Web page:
A map $f : X \rightarrow Y$ is said to be a local homeomorphism if each point $x \in X$ has a neighborhood $U_x$ such that the restriction $f|_{U_x} : U_x \rightarrow f(U_x)$ is a homeomorphism. Let $X$ and $Y$ be path-connected compact Hausdorff spaces and let $f : X \rightarrow Y$ be a surjective local homeomorphism.

(a) Show that any point $y \in Y$ , the set $f^{-1}(\{y\})$ is finite.

(b) Show that for any two points $y_1, y_2 \in Y$ , the sets $f^{-1}(\{y_1\})$ and $f^{-1}(\{y_2\})$ have the same cardinality.

There are many informations and I have no idea how to start with the problem. Here are somethings that I observe:

Each $\#f^{-1}|_{U_x}(\{y\})=1$.

Both $U_x$ and $f(U_x)$ are Hausdorff and path-connected. But They are not necessarily compact.

Please helps.


For $a)$, use the fact the each element in $f^{-1}(y)$ is an isolated point and the fact that $X$ is compact.

For $b)$, take $y \in Y$ and write $f^{-1}(y) = \{x_1,\dots,x_k\}$. Take disjoint open neighbourhoods $U_i$ about each $x_i$ than all map homeomorphically onto the same open neighbourhood $V'$ about $y$ (how?). Let $M = X\backslash(\cup_{i=1}^kU_i)$ and let $N = f(M)$. Let $V = V'\cap(Y\backslash N)$. Then $V$ is an open set, and every point in $V$ has exactly $k$ preimages in $X$ (why?). Thus the map sending points of $Y$ to the number of preimages they have in $X$ is integer-valued and locally constant, so since $Y$ is connected, it must be constant.

Some relevant facts:

Any closed subset of a compact space is compact.

Any compact subset of a Hausdorff space is closed.

The continuous image of a compact set is compact.

Note also that you don't need to assume that $f$ is surjective, any local homeomorphism is an open map so $f(X)$ is open in $Y$. Since $X$ is compact, $f(X)$ is also compact and then $Y$ Hausdorff implies that $f(X)$ is closed. Since $Y$ is connected, it must be that $f(X) = Y$.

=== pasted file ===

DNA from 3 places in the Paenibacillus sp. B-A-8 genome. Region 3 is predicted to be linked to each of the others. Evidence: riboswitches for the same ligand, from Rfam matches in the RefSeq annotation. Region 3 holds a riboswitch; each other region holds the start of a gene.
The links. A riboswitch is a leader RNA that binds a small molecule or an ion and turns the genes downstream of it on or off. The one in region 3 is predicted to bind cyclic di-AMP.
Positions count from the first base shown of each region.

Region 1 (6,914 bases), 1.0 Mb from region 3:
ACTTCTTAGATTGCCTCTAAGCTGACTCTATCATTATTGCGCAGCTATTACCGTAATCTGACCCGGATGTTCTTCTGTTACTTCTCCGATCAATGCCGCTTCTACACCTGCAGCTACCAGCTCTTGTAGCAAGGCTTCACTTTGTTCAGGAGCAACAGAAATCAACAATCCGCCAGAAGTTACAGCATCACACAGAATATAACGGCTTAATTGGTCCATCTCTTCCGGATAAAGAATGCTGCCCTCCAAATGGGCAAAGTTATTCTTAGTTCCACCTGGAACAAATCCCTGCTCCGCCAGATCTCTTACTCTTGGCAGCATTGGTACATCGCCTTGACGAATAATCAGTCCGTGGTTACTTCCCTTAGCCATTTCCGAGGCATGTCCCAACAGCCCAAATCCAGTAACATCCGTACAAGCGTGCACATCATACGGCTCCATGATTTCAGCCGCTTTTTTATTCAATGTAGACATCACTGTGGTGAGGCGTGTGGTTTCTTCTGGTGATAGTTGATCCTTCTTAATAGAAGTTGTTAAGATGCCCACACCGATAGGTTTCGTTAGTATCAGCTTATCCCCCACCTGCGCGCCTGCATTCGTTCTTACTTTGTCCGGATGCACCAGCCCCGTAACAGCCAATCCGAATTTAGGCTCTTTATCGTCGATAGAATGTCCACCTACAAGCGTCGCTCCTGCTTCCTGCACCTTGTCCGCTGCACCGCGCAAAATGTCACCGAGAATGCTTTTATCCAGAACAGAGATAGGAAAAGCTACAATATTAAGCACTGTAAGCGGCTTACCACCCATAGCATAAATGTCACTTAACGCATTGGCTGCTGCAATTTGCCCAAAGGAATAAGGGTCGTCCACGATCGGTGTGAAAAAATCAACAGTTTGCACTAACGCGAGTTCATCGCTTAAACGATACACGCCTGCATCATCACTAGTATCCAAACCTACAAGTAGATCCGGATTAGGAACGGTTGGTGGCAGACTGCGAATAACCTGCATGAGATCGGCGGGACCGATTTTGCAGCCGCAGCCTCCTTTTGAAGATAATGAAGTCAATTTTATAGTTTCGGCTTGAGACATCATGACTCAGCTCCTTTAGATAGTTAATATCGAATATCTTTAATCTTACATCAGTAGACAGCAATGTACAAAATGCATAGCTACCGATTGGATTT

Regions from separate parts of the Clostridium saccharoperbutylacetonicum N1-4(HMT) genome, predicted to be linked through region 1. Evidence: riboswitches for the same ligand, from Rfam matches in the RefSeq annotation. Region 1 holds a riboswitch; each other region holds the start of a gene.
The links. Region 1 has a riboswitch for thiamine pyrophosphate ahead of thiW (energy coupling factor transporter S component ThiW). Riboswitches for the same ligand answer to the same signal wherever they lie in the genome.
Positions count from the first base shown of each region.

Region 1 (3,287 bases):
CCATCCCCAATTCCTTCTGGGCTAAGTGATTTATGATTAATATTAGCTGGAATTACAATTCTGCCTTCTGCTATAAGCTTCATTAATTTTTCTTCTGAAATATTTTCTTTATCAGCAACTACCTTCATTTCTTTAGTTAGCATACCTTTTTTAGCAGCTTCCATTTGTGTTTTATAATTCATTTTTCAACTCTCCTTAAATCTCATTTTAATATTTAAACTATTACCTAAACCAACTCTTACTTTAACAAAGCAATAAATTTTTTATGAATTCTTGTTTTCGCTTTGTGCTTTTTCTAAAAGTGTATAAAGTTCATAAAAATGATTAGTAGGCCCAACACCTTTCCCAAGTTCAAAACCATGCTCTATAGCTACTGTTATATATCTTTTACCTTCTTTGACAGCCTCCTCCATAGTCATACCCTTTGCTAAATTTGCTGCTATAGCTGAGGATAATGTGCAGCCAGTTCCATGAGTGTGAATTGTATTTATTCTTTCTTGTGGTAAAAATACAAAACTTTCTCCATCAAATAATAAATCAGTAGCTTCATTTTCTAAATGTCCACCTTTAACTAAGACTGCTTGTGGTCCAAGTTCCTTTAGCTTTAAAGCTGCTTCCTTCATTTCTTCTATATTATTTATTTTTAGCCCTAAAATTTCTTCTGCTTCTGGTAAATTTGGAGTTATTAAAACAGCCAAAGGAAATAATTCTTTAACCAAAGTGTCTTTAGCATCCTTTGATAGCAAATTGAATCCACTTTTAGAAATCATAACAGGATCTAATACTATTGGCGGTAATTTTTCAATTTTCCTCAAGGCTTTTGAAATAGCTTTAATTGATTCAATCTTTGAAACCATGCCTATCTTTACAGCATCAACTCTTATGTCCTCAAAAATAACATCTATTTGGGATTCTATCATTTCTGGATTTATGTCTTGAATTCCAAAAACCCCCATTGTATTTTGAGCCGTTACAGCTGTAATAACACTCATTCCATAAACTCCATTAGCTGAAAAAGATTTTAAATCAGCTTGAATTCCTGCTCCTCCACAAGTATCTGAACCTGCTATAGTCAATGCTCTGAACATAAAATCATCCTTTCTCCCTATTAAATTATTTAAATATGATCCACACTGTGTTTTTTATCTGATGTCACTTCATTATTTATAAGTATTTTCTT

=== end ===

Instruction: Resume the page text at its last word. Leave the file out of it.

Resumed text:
I have left out a lot of the details because this is a very important exercise in many areas of maths, including algebraic topology and differential geometry. The example you have given can be generalised or changed in many ways, and very similar results will be true. A similar argument to the above, for example, shows why the notion of valency for an analytic function between Riemann surfaces is well defined. If we suppose that the covering is such that we may lift paths in a unique way (connectedness implies that lifts are unique, but we need more, such as the covering being regular to assume that lifts always exist. If this happens we don't even need the covering space to be connected for uniqueness), then showing that the fibres (sets of pre-images) are all in bijection is a lot easier, and a lot nicer as well. If you know what a regular covering is, you might like to think about it. In fact, I have just realised that the proof outlined above shows that the map $f$ is actually a regular covering, which is a stronger result that you may find useful.

If you have any particular questions about steps you don't understand, leave a comment and I'll be more than happy to try and explain something in greater detail.

  • $\begingroup$ Thank you for this. Regarding your first line, what can I read to prove that the inverse image of $y$ consists only of isolated points? Why it cannot have, let's say, limit points? $\endgroup$ – evaristegd May 11 at 3:09

proof (a) Let $x\in X$ be any point and consider its preimage $f^{-1} (x)$ . This set is compact because $f$ is proper. And since $f$ is a local homeomorphism, it follows the set $f^ {-1}(x)$ is also discrete. Indeed, given any $y\in f^{−1} (x)$ , there is a neighborhood $y\in V$ , such that $f|V :V\to f(V)$ is a homeomorphism and in particular, $y$ is the only preimage of $x$ inside $V$ . Combining these facts, we get that the preimage of $x$ is finite, say, $f^{−1} (x)=\{y_1,\cdots ,y_n \}$.

  • $\begingroup$ Why do you conclude that $y$ is the only preimage of $x$ inside $V$? $\endgroup$ – evaristegd May 11 at 3:20

A map $f$ with such property is a covering, hence bot results follow directly from well-known facts from algebraic topology (e.g. from the theory of covering of groupoids).


Your Answer

By clicking “Post Your Answer”, you agree to our terms of service, privacy policy and cookie policy

Not the answer you're looking for? Browse other questions tagged or ask your own question.